Princeton Students Demand Removal of Woodrow Wilson’s Name from Campus

In one of the latest in a string of protests on college campuses across the nation, students at Princeton University are demanding that the school remove the name of former university president and U.S. president Woodrow Wilson from campus, citing the fact that he was a racist.

Wilson, who served as president of the Ivy League college from 1902 to 1910, was a documented supporter of segregation, having been born in Georgia during the Confederacy and educated in Virginia.

Members of the Black Justice League, an African American civil rights group at Princeton, staged a 32-hour sit-in at the office of university President Christopher Eisgruber last Wednesday. They argue that Wilson’s name on campus represents an undue emotional burden on minorities, particularly African Americans.

The group’s demands include removing Wilson’s name from the Woodrow Wilson School of Public and International Affairs and removing a plaque with Wilson’s name on it from a campus dining hall.

Eisgruber ended the sit-in by announcing he would consider removing Wilson’s name from campus; he agreed with students that Wilson was a racist and said that the issue is something the university needs to address. However, a spokesperson from the university said that Eisgruber also noted the importance of weighing Wilson’s racism with the contributions he made to the nation.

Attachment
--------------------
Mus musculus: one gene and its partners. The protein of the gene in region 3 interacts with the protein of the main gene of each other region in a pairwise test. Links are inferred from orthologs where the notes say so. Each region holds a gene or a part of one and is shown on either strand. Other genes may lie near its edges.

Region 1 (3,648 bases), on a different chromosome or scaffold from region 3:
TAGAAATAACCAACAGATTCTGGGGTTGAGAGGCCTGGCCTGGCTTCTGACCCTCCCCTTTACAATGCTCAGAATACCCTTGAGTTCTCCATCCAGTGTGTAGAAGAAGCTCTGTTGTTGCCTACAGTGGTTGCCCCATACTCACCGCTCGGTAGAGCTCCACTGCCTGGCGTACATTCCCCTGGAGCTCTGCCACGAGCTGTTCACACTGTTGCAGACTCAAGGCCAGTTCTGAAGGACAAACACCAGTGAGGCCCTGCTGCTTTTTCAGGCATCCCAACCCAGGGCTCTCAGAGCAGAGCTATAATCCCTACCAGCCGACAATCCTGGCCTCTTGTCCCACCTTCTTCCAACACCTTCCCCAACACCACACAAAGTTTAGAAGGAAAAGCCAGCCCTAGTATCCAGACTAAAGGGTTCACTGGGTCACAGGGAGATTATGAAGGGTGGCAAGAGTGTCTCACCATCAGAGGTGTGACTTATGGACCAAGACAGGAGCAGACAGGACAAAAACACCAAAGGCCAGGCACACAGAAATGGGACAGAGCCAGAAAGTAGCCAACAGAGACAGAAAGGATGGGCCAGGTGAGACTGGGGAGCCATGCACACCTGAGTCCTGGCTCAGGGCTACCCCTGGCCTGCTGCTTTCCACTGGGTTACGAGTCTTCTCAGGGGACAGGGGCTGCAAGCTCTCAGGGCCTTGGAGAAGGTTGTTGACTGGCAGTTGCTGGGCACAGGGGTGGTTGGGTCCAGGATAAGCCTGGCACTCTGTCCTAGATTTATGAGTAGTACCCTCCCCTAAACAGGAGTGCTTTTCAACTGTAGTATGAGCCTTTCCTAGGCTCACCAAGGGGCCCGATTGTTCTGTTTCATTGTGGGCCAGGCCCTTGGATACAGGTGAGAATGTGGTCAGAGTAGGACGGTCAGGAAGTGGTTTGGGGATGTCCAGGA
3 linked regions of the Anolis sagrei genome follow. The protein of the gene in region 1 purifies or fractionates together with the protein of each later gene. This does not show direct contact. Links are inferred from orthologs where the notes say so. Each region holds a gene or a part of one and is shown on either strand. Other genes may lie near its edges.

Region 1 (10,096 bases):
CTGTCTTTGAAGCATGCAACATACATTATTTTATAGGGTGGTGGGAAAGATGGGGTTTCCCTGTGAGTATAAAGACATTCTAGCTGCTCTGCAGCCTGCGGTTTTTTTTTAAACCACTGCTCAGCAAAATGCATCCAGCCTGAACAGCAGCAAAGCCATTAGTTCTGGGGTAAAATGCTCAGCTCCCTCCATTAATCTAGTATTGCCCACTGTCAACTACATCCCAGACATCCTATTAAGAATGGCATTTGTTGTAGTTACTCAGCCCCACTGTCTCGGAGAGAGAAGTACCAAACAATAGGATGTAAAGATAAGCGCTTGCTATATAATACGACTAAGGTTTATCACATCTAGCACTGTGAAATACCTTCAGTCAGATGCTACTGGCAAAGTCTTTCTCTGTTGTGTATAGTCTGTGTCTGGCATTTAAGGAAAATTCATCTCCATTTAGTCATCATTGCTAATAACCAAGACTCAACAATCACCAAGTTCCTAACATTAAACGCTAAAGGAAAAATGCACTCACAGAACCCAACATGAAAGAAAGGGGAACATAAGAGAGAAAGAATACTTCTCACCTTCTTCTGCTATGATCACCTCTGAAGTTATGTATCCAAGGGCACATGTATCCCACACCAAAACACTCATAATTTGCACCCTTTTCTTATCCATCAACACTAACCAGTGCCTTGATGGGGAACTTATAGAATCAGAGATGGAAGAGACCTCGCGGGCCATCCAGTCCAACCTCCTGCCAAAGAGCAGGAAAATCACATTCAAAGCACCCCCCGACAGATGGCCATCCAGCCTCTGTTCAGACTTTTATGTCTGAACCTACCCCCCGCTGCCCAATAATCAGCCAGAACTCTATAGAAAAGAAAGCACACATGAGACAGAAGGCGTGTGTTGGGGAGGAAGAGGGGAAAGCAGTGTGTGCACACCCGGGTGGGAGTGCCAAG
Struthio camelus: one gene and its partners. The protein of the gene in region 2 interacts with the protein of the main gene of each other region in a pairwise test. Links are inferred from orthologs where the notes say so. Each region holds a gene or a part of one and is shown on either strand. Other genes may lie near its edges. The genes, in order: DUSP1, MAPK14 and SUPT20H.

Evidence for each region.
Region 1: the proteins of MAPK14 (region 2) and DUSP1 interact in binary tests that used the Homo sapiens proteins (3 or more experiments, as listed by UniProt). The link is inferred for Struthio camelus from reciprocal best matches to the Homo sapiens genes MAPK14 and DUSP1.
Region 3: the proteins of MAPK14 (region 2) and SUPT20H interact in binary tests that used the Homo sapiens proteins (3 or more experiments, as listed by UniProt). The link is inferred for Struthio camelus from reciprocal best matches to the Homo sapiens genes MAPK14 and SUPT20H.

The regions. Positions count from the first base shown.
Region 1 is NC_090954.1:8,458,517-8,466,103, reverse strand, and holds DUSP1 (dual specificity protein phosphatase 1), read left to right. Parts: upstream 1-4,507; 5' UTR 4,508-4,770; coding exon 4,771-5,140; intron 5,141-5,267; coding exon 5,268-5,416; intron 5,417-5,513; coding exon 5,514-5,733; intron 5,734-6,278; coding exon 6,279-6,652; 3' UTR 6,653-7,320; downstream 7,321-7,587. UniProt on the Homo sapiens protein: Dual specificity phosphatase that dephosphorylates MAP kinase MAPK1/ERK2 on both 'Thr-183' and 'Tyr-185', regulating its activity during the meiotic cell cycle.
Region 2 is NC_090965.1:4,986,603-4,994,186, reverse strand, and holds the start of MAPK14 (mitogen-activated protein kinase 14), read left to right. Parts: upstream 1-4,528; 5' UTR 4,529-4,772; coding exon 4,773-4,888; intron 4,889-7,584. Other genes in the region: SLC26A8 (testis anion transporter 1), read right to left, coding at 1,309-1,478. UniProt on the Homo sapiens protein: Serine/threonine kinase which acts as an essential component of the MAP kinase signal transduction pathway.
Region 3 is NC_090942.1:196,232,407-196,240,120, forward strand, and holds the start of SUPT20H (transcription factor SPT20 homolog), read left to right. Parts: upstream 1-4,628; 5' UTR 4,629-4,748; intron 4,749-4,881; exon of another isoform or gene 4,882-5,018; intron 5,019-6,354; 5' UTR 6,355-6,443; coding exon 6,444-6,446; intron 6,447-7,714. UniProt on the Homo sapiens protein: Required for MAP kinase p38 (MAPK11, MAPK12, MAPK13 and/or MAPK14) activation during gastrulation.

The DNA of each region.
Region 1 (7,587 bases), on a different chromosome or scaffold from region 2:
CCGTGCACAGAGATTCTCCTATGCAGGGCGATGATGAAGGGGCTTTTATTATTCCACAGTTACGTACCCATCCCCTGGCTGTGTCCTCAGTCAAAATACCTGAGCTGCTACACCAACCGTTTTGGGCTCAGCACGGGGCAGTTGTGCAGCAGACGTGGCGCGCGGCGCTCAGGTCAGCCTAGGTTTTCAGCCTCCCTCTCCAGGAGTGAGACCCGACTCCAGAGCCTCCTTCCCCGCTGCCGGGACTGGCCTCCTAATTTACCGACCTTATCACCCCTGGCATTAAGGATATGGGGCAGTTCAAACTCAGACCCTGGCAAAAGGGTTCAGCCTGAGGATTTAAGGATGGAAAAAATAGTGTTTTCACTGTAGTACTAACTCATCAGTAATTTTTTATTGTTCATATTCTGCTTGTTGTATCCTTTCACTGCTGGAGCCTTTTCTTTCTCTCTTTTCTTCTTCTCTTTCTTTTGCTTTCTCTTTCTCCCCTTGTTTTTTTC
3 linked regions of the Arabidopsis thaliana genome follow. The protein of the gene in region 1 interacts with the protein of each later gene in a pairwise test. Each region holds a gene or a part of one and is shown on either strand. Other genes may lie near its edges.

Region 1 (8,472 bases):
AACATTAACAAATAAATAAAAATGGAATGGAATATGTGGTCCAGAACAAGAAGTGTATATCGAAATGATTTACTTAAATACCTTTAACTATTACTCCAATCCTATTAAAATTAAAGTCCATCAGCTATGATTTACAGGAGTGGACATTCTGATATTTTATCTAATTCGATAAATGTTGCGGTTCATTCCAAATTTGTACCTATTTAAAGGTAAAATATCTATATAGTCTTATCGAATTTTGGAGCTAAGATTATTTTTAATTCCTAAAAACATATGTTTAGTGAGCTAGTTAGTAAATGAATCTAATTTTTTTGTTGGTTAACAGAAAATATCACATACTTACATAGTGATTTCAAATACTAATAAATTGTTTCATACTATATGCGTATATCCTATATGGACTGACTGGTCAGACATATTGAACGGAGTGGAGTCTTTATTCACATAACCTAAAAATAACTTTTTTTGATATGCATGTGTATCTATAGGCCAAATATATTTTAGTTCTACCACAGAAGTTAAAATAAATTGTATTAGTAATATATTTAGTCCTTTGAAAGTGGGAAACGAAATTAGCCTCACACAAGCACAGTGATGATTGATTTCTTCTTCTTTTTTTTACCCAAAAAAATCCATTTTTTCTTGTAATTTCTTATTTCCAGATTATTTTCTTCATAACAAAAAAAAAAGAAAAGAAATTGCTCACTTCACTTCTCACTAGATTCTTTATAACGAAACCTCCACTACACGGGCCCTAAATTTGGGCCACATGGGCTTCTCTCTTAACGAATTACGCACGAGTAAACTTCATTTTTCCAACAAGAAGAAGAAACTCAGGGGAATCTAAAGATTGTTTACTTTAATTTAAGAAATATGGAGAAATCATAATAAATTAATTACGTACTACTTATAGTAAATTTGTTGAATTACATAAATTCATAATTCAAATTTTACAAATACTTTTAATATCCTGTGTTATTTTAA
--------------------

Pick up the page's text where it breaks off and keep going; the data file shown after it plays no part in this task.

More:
“[It’s a] conversation people are having all over campus, in part, because it’s part of the national conversation. There are no easy answers here,” Dean of the College Jill Dolan said in a statement. “It’s a conversation we all need to have about the implications of history.”

During his time as president of Princeton, Wilson curtailed the power of the school’s famed eating clubs — dining halls and social houses where most upperclassmen ate their meals, which Wilson regarded as elitist institutions; this helped lead to his election as governor of New Jersey in 1910. Two years later, he became the 28th president of the United States. As president, he brought America into World War II and helped establish the League of Nations, which gave rise to the United Nations.

While university administration has demonstrated a willingness to negotiate with students, the decision to remove Wilson’s name from campus is one that may be beyond Eisgruber’s control and would likely involve university trustees, alumni, and donors.